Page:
Recent studies have shown that Wnt4 activates the canonical β-catenin pathway in C2C12 cells . This difference of results may be partly due to cell culture conditions and C2C12 cell characteristics. First, the C2C12 cell cycle is not synchronized with medium replacement and various cell cycle phases are observed, as shown in Figure 6. Second, serum components in the medium may affect the results, because proliferation and differentiation of C2C12 cells is controlled by lysophosphatidic acid and cholesterol [34, 35]. Third, C2C12 cell characteristics may substantially change during serial passaging. Therefore, Wnt4 could mediate either canonical or non-canonical signaling pathways and overexpression may promote myogenic differentiation of C2C12 cells. During the transition from cell proliferation to differentiation in C2C12 cells, β-catenin expression is down-regulated and troponin T expression is predominantly observed in β-catenin-negative cells (Figure 6). Therefore, β-catenin signaling may be required during early myogenic differentiation stages and unnecessary or inhibitory toward myotube formation after myogenic determination.
Functional switching from cell proliferation to myogenic differentiation is accompanied by changes in cell migration, as revealed by a scratch test analysis (Figure 4). Maintenance of an undifferentiated state with Wnt3a overexpression results in decreased migration, while transition toward myogenic differentiation further reduces migration possibly via non-canonical pathways. Wnt3a activity via the canonical pathway affects cell survival and proliferation. Additionally, Wnt3a is required for maintenance of the myoblast undifferentiated state as well as differentiation induced by Wnt4 signaling.
Our results suggest that β-catenin acts as a molecular switch between proliferation and differentiation of C2C12 cells. The β-catenin/Tcf complex is essential for C2C12 cell proliferation, and inhibition of complex formation by FH535 promotes cell death, although the detailed mechanism of FH535 inhibition is unknown at present. β-Catenin is phosphorylated by various kinases, which causes β-catenin degradation or signaling activity. K252a inhibition of Y654 phosphorylation shifts β-catenin localization from the cytoplasm to the cell membrane, which stimulates myotube formation (Figure 10). Wnt4 induces β-catenin shuttling from the nucleus to the cytoplasm and the regulatory mechanism is not known.
We found that various Wnt ligands regulate differentially subcellular β-catenin localization as well as myoblast proliferation and myotube formation. These results implicate β-catenin in functional switching from cell proliferation to myogenic differentiation.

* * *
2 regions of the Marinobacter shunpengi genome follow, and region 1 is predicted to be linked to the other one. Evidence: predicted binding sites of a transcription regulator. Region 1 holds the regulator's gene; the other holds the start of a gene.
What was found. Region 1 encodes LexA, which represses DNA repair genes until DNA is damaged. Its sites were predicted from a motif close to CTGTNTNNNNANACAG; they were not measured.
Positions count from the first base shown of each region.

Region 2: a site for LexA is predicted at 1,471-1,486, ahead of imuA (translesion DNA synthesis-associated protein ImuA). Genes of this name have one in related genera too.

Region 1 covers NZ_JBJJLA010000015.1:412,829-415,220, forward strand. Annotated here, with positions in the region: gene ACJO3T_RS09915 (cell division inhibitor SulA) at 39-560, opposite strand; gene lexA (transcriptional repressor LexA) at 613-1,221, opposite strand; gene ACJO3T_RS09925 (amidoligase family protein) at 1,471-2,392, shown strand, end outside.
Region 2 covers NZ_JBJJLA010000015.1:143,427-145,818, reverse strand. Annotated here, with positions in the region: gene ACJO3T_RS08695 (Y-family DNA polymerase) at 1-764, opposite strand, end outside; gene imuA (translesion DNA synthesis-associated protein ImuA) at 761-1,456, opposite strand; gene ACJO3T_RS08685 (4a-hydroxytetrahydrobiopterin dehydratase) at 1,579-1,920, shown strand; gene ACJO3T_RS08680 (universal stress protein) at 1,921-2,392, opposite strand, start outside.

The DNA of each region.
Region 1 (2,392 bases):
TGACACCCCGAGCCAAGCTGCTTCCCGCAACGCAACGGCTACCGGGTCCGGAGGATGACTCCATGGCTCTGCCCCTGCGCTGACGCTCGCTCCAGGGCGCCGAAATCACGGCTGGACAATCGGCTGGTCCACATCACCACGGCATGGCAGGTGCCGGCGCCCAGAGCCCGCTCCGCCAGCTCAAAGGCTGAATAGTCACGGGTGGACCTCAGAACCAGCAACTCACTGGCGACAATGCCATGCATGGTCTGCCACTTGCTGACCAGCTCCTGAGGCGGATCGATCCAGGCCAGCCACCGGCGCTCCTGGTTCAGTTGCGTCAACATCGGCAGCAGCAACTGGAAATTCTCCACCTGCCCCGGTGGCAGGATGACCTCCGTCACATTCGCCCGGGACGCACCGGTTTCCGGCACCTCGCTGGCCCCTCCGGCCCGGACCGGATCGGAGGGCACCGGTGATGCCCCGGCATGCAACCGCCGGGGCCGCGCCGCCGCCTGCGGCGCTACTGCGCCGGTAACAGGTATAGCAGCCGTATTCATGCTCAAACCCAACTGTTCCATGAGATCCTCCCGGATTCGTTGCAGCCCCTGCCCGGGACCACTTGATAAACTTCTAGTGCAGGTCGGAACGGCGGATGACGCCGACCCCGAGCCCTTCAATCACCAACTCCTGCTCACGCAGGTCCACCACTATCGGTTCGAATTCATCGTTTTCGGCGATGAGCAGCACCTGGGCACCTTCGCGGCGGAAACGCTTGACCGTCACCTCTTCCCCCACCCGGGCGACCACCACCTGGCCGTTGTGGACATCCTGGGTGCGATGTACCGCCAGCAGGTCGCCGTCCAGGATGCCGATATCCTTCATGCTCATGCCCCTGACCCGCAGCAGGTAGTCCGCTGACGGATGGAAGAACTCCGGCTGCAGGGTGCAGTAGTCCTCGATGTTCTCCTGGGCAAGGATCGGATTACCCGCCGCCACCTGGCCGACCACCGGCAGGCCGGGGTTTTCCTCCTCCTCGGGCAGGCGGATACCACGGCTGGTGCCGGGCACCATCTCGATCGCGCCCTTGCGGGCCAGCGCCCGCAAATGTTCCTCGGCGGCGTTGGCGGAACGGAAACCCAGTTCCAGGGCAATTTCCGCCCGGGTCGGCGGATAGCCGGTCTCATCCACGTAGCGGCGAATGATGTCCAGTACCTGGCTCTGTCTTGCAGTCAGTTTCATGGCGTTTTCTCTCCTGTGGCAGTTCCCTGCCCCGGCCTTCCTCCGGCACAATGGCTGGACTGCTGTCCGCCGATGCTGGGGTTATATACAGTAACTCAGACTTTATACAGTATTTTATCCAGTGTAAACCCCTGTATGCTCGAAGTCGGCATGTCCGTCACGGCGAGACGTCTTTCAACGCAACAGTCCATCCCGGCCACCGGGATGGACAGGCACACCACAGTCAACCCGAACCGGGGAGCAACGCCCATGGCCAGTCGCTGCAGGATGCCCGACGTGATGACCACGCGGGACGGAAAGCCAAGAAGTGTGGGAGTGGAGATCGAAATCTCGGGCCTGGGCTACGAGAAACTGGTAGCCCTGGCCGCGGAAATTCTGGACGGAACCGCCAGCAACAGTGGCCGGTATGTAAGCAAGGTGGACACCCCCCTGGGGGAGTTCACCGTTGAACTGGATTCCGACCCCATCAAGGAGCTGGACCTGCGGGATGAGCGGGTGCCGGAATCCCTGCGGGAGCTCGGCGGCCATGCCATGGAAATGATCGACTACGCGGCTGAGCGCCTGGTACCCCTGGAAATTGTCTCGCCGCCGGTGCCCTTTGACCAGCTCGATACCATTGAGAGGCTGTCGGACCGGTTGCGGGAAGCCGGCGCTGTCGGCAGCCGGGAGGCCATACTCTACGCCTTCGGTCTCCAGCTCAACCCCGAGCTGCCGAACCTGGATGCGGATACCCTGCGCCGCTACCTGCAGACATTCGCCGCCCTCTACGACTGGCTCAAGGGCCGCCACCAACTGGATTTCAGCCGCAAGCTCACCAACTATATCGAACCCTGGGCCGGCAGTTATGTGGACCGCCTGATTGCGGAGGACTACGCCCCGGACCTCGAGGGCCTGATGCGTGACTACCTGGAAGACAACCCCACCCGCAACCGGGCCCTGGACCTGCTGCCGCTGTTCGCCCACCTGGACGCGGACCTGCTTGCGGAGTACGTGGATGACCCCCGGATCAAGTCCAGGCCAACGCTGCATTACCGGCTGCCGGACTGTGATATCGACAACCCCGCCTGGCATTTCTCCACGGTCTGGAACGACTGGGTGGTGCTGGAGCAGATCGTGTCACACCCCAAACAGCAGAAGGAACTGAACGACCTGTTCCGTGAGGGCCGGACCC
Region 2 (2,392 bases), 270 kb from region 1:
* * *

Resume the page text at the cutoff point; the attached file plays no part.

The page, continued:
Plasmid construction, cell culture and transfection assay
eGFP cDNA was purchased from Wako Chemicals as GFP pQBI-polII. Wnt4 and eGFP cDNAs were subcloned into pcDNA3.2DEST (Invitrogen, Carlsbad, CA) for overexpression in C2C12 cells. A HA-tag was added to the Wnt4 C-terminal using mouse Wnt3a cDNA in pUSEamp (Upstate Biotechnology Inc., Temecula, CA) that contained the HA-tag sequence at the C-terminal end, after subcloning to replace the Wnt3a sequence with Wnt4. All Wnt cDNAs used in the present studies contained HA-tag sequence at the C-terminal end. Wnt3aHA, Wnt4HA, Wnt5aHA, Wnt6HA, Wnt7aHA, Wnt9aHA, Wnt10aHA and eGFP (Wako Chemicals, Osaka, Japan) cDNAs were subcloned into pcDNA3.2 (Invitrogen) for transfection and transient expression.
The C2C12 cell line (myoblast-like cell line from the C3H mouse) was purchased from the RIKEN Cell Bank (RIKEN, Wako, Japan) [16, 36] and cultured in Dulbecco's modified Eagle's medium (D-MEM) supplemented with 10% fetal bovine serum (FBS). At 12-24 h after subculture, transfection was performed using Lipofectamine 2000 according to the manufacturer's instructions (Invitrogen). Transfected C2C12 cells were cultured in differentiation medium consisting of 2% horse serum in D-MEM to induce myogenesis.
Real-time quantitative PCR
C2C12 cells were harvested at days 2 (n = 3) and 4 (n = 3) after replacement of proliferation medium with differentiation medium. Total RNA was extracted from C2C12 cells using ISOGEN (NIPPON GENE CO., Tokyo, Japan) according to the manufacturer's instructions. RNA was reverse transcribed into cDNA (RT2 First Strand Kit, SABiosciences) and the cDNA used for quantitative PCR analysis. Wnt signaling component expression in C2C12 cells was analyzed by quantitative Real-Time RT-PCR using a SA Biosciences RT2Profiler™ PCR Array (http://www.sabiosciences.com/rt_pcr_product/HTML/PAMM-043A.html) and RT2 SYBR Green Master Mixes. The PCR condition was 95°C for 10 min followed by 40 cycles of 95°C for 15 sec and 60°C for 1 min. Analyses were performed on an ABI Real-Time PCR System 7500 (Applied Biosystems, Foster City, CA). Data were evaluated by the ΔΔCt method against control cells cultured in proliferation medium (n = 4), using an on-line template (http://pcrdataanalysis.sabiosciences.com/pcr/arrayanalysis.php). ΔCt values were calculated by subtracting average cycle threshold (Ct) values of housekeeping genes (glucuronidase, beta, Gusb; Heat shock protein 90 alpha (cytosolic), class B member 1, Hsp90ab1; glyceraldehyde-3-phosphate dehydrogenase, Gapdh; actin, beta, Actb; and hypoxanthine guanine phosphoribosyl transferase 1, Hprt1). MIAME (Minimum Information About a Microarray Experiment) compliant array data including raw data is deposited in GEO (Gene Expression Omnibus) at NCBI [GSE30077].